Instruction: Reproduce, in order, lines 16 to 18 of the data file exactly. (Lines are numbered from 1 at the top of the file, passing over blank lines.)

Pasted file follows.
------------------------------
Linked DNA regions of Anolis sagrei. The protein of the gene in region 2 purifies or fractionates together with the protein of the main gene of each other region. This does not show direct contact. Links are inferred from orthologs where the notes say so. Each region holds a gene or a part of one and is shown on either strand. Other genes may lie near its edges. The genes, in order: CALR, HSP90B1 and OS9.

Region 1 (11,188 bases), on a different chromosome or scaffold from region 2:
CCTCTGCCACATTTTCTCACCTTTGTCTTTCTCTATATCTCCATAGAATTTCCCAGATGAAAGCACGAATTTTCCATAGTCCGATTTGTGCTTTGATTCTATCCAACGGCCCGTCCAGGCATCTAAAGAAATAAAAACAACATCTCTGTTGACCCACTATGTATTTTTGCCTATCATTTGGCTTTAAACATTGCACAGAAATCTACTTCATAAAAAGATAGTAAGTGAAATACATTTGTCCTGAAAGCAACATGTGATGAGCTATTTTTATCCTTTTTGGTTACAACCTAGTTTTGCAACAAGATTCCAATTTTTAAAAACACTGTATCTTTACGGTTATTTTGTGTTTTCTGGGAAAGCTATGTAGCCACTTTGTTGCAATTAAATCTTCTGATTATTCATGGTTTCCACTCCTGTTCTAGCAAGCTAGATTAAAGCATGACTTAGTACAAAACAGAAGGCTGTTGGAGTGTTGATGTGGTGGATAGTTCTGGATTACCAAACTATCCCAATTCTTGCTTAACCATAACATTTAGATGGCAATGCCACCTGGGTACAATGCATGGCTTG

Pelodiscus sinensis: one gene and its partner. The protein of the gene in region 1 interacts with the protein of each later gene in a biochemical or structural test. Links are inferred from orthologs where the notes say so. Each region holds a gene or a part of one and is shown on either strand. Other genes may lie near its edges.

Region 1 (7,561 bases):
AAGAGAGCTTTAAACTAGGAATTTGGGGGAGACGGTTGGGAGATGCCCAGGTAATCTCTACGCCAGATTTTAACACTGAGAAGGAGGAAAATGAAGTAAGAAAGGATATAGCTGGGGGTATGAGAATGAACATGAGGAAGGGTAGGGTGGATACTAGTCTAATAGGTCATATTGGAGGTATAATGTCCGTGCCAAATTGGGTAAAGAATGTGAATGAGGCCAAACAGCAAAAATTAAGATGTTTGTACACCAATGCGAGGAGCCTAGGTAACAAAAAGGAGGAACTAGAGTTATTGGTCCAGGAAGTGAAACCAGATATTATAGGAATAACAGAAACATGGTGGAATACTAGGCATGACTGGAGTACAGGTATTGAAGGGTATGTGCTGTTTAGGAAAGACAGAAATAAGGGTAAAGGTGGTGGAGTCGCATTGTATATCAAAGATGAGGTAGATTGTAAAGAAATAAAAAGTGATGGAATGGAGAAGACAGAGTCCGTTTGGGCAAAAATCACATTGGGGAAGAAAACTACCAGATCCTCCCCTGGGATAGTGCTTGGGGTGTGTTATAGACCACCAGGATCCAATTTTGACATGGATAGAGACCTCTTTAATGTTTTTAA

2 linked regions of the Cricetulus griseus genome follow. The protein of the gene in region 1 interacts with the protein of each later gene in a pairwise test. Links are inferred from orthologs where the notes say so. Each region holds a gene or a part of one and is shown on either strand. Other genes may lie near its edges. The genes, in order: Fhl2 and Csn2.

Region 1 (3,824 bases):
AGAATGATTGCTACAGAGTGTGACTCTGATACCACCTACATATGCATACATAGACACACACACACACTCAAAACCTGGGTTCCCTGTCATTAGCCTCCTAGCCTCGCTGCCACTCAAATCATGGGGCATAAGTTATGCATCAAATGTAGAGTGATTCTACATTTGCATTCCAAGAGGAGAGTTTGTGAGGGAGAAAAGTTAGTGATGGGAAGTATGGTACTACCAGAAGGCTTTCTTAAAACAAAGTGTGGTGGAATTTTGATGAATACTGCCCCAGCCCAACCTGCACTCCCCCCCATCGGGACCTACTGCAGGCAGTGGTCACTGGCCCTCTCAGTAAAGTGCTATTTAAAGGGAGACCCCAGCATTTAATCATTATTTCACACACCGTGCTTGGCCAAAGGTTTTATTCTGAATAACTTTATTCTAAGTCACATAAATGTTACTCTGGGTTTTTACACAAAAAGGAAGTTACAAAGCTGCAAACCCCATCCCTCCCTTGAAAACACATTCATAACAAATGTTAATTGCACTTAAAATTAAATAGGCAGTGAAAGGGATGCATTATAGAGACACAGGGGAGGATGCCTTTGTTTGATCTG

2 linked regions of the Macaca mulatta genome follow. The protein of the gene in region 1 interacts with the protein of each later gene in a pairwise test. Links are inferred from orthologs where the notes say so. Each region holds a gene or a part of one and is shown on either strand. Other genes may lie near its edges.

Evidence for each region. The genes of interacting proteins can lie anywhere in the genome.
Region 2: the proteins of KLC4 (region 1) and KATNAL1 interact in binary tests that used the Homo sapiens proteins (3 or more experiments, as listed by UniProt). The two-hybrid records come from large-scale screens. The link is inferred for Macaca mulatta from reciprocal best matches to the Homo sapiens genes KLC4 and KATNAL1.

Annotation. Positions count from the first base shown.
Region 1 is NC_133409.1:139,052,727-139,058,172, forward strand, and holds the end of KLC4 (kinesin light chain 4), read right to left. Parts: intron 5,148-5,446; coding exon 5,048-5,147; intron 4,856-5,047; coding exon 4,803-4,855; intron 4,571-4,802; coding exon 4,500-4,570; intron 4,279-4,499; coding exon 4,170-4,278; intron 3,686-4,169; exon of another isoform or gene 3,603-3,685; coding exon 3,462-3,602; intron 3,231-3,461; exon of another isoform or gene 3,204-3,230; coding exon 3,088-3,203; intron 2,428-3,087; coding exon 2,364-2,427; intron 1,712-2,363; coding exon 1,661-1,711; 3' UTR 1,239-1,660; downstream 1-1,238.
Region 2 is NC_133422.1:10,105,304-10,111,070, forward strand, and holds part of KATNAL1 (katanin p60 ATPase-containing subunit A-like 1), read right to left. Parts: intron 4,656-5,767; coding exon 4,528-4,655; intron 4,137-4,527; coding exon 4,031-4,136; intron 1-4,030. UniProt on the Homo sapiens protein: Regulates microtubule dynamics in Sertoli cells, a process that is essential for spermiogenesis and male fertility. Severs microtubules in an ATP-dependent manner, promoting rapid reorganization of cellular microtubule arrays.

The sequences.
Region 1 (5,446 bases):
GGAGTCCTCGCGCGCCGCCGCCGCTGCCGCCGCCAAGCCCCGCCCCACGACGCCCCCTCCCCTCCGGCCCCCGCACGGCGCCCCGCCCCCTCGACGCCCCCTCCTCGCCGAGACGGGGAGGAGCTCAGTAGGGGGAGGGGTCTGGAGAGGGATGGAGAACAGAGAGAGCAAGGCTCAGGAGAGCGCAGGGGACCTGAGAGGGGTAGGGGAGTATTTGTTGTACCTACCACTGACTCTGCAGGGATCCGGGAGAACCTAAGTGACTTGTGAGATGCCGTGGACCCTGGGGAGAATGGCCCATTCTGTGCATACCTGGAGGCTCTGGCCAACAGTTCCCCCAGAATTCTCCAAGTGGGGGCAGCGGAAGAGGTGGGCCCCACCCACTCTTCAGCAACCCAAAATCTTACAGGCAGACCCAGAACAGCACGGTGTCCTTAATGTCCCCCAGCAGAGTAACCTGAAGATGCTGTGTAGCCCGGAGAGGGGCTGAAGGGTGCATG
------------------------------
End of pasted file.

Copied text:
The sequences.
Region 1 (5,446 bases):
GGAGTCCTCGCGCGCCGCCGCCGCTGCCGCCGCCAAGCCCCGCCCCACGACGCCCCCTCCCCTCCGGCCCCCGCACGGCGCCCCGCCCCCTCGACGCCCCCTCCTCGCCGAGACGGGGAGGAGCTCAGTAGGGGGAGGGGTCTGGAGAGGGATGGAGAACAGAGAGAGCAAGGCTCAGGAGAGCGCAGGGGACCTGAGAGGGGTAGGGGAGTATTTGTTGTACCTACCACTGACTCTGCAGGGATCCGGGAGAACCTAAGTGACTTGTGAGATGCCGTGGACCCTGGGGAGAATGGCCCATTCTGTGCATACCTGGAGGCTCTGGCCAACAGTTCCCCCAGAATTCTCCAAGTGGGGGCAGCGGAAGAGGTGGGCCCCACCCACTCTTCAGCAACCCAAAATCTTACAGGCAGACCCAGAACAGCACGGTGTCCTTAATGTCCCCCAGCAGAGTAACCTGAAGATGCTGTGTAGCCCGGAGAGGGGCTGAAGGGTGCATG